In the diplomatic dance between the United States and Iran that is expected to segue into a dialogue that will ease three decades of hostility, if not actually produce a live-and-let-live rapprochement, the fate of a bizarre group of Iranian dissidents living under US protection in Iraq may well be a critical factor.
The Mujahedin-e Khalq (People's Holy Warriors, or MeK) is a mostly forgotten relic of another era, but its fate has become a test of US-Iranian cooperation. "The MeK threat might be a useful card for the United States and Europe to hold onto in their negotiations with Iran," Strategic Forecasting, a US security consultancy with strong intelligence connections, commented in a recent analysis.
The MeK has been the main opposition to the fundamentalist regime in Tehran since shortly after Ayatollah Khomeini's Islamic revolution took power in Iran in February 1979. The dissidents were invited to Iraq by Saddam Hussein after they were driven out of Iran in the early 1980s, and he armed and bankrolled them to fight Iran as an arm of his military forces.
Since Saddam's overthrow in the US-led invasion in March 2003, the MeK has become an irritant and an embarrassment to the government of Prime Minister Nouri Al Maliki, who sees them as an obstruction to having good relations with Tehran.
The MeK rebels have been a thorn in Tehran's side since they began operating against the regime from Iraq in the 1980s. They were the most implacable foes of the fundamentalist regime in Tehran established in 1979. Many were killed fighting the regime.
Iran has wanted to get its hands on the group for more than two decades. Its intelligence services ruthlessly hunted down MeK operatives across the globe, killing dozens over the years. According to German Intelligence, which over the years has had better relations with Iran's security apparatus than most, in December 2003, eight months after Saddam was toppled by the Americans, Tehran reportedly offered to trade senior Al Qaeda operatives it was holding in exchange for MeK commanders under US control in Camp Ashraf.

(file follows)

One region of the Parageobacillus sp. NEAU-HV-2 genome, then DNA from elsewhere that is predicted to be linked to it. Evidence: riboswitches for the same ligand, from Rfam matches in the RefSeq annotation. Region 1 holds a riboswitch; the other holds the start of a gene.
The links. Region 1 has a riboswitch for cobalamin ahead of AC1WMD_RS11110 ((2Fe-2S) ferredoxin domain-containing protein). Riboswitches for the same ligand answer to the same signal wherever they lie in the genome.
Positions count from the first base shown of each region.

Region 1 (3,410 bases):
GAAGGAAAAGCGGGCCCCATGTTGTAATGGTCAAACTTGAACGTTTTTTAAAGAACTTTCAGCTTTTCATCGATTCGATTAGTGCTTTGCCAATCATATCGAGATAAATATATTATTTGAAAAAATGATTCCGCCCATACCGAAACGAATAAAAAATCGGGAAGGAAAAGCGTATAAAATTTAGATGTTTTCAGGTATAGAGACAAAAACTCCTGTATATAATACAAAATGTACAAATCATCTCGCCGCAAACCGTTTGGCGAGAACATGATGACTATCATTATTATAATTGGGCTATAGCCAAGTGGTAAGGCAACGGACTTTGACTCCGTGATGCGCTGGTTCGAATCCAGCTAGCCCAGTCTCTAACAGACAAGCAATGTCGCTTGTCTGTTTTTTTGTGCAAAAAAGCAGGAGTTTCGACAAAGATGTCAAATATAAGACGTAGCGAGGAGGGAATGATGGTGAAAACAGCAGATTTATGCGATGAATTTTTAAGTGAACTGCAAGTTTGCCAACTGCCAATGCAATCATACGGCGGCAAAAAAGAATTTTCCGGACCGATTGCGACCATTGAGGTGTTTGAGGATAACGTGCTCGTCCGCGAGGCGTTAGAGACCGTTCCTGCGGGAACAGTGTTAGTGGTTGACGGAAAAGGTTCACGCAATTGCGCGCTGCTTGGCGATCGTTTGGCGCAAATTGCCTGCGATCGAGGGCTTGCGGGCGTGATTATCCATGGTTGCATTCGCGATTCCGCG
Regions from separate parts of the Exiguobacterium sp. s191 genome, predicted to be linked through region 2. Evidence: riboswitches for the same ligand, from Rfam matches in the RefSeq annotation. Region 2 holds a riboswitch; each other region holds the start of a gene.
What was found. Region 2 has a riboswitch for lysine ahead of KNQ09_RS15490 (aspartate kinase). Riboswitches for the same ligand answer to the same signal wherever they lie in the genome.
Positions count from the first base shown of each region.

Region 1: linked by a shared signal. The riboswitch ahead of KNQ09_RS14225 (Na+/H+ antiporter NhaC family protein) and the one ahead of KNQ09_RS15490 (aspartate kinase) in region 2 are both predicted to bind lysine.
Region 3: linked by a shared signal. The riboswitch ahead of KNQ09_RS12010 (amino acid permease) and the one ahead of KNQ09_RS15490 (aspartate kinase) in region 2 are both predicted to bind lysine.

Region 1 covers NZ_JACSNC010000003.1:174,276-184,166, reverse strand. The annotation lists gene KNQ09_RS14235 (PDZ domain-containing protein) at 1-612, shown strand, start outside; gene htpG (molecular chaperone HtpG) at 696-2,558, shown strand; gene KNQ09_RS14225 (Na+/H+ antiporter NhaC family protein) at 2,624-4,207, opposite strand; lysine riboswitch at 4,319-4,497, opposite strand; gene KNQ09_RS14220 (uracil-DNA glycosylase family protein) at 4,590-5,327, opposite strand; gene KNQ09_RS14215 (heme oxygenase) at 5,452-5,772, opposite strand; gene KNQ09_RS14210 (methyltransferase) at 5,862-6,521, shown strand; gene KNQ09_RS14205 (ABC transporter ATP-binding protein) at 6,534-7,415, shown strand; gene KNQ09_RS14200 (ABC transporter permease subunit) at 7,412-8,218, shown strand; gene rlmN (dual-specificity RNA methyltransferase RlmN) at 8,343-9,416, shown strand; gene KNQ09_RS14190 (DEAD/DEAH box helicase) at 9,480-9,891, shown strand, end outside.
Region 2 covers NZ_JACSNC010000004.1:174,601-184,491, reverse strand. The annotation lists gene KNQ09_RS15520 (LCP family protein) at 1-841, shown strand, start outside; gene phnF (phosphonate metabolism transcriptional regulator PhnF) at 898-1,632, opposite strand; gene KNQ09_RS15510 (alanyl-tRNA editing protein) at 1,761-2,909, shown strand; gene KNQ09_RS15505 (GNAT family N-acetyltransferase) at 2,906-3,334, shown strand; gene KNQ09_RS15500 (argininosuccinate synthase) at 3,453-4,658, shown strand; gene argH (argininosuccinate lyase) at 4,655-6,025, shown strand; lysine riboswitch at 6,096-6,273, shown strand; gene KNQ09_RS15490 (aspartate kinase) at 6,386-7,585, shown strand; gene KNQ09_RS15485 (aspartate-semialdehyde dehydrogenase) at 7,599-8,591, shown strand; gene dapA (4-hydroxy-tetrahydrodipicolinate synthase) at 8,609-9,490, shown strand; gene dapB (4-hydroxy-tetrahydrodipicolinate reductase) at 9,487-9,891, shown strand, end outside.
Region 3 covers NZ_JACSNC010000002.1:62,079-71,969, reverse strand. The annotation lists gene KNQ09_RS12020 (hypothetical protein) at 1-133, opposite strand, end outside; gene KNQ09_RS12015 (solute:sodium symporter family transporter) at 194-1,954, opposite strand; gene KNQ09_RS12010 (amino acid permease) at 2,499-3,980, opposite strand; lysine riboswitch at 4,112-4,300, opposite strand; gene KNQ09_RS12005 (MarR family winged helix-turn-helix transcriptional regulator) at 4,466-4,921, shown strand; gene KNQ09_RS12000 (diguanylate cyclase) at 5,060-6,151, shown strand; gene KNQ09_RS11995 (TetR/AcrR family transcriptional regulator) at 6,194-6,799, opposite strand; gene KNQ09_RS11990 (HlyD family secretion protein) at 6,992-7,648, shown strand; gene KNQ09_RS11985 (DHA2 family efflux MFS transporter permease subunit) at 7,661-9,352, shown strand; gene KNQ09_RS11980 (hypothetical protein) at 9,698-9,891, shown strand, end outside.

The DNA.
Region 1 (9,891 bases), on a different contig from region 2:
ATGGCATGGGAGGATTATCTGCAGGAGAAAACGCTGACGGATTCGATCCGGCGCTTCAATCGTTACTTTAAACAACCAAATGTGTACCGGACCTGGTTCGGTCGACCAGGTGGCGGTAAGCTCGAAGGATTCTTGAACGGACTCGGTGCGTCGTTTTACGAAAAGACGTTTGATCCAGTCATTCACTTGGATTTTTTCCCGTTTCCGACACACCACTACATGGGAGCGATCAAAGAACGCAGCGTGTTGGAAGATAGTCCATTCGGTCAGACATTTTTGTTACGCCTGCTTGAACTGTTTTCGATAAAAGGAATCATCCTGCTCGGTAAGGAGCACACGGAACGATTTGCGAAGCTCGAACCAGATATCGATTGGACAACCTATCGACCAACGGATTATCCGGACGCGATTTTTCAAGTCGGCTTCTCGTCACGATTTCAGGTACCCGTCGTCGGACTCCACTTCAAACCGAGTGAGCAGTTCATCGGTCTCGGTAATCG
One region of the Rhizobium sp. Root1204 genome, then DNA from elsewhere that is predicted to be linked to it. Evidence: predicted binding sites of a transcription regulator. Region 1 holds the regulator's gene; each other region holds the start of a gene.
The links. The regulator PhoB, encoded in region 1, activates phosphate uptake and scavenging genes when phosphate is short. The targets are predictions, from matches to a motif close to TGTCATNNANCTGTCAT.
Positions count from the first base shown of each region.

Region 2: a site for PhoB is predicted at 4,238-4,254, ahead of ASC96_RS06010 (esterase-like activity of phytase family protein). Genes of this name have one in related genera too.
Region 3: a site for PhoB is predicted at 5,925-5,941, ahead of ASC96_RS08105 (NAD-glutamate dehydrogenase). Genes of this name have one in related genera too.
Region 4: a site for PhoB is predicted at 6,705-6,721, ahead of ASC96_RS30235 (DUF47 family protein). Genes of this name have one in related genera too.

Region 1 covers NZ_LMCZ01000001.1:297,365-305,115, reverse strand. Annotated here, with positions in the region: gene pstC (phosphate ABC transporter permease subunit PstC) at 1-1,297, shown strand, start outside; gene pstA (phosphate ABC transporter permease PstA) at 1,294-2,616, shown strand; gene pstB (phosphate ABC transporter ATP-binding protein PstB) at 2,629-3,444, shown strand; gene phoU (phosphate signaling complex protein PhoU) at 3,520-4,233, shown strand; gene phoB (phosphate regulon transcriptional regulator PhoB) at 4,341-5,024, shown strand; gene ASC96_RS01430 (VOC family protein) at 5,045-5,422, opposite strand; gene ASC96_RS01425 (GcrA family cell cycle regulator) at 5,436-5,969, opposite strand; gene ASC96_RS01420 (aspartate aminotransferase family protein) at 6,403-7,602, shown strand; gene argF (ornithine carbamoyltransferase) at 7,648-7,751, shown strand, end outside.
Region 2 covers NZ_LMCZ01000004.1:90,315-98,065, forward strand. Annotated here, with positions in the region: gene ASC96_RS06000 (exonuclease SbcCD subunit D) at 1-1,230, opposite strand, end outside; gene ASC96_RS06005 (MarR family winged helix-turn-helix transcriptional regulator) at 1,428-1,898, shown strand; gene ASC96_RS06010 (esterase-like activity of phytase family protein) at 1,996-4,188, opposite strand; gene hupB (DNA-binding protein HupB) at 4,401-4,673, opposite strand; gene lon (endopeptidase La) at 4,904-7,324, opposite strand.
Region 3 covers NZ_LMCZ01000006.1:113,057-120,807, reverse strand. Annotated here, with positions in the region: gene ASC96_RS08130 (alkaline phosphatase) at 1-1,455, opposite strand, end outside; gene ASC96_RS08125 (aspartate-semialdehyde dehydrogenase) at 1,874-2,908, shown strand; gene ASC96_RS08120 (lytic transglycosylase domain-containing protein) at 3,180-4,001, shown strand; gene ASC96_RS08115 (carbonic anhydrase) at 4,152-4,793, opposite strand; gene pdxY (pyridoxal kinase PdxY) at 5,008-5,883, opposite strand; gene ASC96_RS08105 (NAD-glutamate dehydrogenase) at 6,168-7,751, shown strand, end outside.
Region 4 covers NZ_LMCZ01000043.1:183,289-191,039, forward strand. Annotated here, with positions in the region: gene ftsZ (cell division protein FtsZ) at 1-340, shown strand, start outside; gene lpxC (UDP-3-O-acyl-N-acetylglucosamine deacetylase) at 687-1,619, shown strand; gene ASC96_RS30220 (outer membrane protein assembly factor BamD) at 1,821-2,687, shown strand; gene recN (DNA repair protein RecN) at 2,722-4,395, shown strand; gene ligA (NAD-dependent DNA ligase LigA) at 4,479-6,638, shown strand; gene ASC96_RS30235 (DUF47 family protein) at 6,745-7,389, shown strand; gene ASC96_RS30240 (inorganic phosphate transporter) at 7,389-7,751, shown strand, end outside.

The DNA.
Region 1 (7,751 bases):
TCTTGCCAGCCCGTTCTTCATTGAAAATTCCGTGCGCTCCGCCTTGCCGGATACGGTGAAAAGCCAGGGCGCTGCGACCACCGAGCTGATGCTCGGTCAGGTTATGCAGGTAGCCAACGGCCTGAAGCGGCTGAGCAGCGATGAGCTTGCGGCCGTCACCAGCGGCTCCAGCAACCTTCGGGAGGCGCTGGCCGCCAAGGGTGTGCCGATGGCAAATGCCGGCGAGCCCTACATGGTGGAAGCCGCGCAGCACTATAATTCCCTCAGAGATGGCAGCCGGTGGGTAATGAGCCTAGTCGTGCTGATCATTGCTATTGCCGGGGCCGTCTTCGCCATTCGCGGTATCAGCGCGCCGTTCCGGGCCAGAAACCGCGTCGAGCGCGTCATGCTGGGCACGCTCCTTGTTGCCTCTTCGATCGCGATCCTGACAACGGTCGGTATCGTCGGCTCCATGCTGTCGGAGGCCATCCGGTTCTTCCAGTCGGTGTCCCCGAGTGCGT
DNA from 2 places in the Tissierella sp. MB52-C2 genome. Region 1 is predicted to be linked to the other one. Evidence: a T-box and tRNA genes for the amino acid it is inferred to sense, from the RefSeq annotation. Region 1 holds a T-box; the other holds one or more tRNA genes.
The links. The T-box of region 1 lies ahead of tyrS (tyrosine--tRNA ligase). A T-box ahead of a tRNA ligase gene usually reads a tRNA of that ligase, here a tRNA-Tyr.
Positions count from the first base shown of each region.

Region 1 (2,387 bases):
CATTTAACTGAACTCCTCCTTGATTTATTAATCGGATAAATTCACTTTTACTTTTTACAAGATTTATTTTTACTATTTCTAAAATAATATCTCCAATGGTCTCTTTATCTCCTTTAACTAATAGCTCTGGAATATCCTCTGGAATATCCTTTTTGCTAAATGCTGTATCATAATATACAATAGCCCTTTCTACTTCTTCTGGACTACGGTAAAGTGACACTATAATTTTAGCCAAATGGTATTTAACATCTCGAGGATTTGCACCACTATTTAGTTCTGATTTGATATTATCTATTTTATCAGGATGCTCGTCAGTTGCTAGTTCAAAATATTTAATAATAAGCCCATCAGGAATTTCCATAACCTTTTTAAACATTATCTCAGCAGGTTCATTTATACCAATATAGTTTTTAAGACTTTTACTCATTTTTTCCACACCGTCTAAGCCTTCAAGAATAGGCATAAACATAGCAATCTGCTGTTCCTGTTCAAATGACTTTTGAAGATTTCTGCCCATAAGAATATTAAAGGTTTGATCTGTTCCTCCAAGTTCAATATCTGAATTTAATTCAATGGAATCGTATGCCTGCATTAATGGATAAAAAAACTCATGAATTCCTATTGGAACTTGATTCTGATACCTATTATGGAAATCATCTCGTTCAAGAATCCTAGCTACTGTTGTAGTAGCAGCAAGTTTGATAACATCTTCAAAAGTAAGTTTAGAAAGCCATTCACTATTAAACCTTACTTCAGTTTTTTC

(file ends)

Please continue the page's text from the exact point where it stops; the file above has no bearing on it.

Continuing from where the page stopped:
The Al Qaeda figures included Saif Al Adel, an Egyptian considered to be the organisation's No. 3 figure, and one of its top operations chiefs, Mahfouz Ould Walid, better known as Abu Hafs the Mauritinian. No deal was struck. But Tehran may now feel they have the MeK chieftains within reach.
Maliki is eager to get rid of the Mujahedin, but the Americans have demurred, possibly in hopes of using the MeK as a bargaining chip in whatever negotiations emerge between Washington and Tehran. According to several sources, some Mujahedin have been recruited by the Americans since Saddam was overthrown in 2003 to infiltrate Iran and spy for the US.
The US military took control of the MeK's headquarters, Camp Ashraf, a sprawling 30-square-mile complex 40km...